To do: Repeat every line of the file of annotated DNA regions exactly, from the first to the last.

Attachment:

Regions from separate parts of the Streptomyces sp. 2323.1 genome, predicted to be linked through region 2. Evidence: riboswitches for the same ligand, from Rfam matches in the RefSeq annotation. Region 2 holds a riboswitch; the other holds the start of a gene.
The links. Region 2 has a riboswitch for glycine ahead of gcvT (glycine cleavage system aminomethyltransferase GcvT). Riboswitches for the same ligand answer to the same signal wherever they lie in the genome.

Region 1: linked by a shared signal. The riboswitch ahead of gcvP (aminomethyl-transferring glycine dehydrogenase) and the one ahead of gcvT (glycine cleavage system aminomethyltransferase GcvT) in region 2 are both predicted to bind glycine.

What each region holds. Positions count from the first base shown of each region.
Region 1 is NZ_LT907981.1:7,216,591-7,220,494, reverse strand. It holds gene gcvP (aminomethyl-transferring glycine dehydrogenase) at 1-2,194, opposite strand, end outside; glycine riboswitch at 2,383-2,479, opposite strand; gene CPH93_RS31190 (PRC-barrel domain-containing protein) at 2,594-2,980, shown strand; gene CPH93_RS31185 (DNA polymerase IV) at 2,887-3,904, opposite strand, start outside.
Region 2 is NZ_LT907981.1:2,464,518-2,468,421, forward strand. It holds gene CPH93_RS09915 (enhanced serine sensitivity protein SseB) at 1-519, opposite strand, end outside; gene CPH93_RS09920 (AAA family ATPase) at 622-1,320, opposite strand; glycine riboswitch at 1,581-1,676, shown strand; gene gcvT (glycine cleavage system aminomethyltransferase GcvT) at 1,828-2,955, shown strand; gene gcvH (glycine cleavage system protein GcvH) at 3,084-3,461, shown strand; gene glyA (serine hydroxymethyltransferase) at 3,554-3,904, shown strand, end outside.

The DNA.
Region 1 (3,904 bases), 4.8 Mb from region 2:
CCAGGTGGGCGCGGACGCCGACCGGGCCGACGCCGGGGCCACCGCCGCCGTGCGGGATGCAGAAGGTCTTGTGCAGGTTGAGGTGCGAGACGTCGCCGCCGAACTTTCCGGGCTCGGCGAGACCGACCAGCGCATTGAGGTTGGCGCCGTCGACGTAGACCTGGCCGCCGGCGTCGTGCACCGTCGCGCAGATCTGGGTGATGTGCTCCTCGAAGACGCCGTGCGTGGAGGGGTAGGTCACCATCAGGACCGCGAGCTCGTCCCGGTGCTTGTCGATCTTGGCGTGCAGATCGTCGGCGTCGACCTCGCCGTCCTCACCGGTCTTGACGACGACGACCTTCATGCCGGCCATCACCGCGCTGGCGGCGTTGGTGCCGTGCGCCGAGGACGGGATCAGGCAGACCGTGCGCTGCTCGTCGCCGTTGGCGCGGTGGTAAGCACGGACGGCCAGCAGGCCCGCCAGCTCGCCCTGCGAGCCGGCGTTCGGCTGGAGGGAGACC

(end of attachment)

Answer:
Regions from separate parts of the Streptomyces sp. 2323.1 genome, predicted to be linked through region 2. Evidence: riboswitches for the same ligand, from Rfam matches in the RefSeq annotation. Region 2 holds a riboswitch; the other holds the start of a gene.
The links. Region 2 has a riboswitch for glycine ahead of gcvT (glycine cleavage system aminomethyltransferase GcvT). Riboswitches for the same ligand answer to the same signal wherever they lie in the genome.

Region 1: linked by a shared signal. The riboswitch ahead of gcvP (aminomethyl-transferring glycine dehydrogenase) and the one ahead of gcvT (glycine cleavage system aminomethyltransferase GcvT) in region 2 are both predicted to bind glycine.

What each region holds. Positions count from the first base shown of each region.
Region 1 is NZ_LT907981.1:7,216,591-7,220,494, reverse strand. It holds gene gcvP (aminomethyl-transferring glycine dehydrogenase) at 1-2,194, opposite strand, end outside; glycine riboswitch at 2,383-2,479, opposite strand; gene CPH93_RS31190 (PRC-barrel domain-containing protein) at 2,594-2,980, shown strand; gene CPH93_RS31185 (DNA polymerase IV) at 2,887-3,904, opposite strand, start outside.
Region 2 is NZ_LT907981.1:2,464,518-2,468,421, forward strand. It holds gene CPH93_RS09915 (enhanced serine sensitivity protein SseB) at 1-519, opposite strand, end outside; gene CPH93_RS09920 (AAA family ATPase) at 622-1,320, opposite strand; glycine riboswitch at 1,581-1,676, shown strand; gene gcvT (glycine cleavage system aminomethyltransferase GcvT) at 1,828-2,955, shown strand; gene gcvH (glycine cleavage system protein GcvH) at 3,084-3,461, shown strand; gene glyA (serine hydroxymethyltransferase) at 3,554-3,904, shown strand, end outside.

The DNA.
Region 1 (3,904 bases), 4.8 Mb from region 2:
CCAGGTGGGCGCGGACGCCGACCGGGCCGACGCCGGGGCCACCGCCGCCGTGCGGGATGCAGAAGGTCTTGTGCAGGTTGAGGTGCGAGACGTCGCCGCCGAACTTTCCGGGCTCGGCGAGACCGACCAGCGCATTGAGGTTGGCGCCGTCGACGTAGACCTGGCCGCCGGCGTCGTGCACCGTCGCGCAGATCTGGGTGATGTGCTCCTCGAAGACGCCGTGCGTGGAGGGGTAGGTCACCATCAGGACCGCGAGCTCGTCCCGGTGCTTGTCGATCTTGGCGTGCAGATCGTCGGCGTCGACCTCGCCGTCCTCACCGGTCTTGACGACGACGACCTTCATGCCGGCCATCACCGCGCTGGCGGCGTTGGTGCCGTGCGCCGAGGACGGGATCAGGCAGACCGTGCGCTGCTCGTCGCCGTTGGCGCGGTGGTAAGCACGGACGGCCAGCAGGCCCGCCAGCTCGCCCTGCGAGCCGGCGTTCGGCTGGAGGGAGACC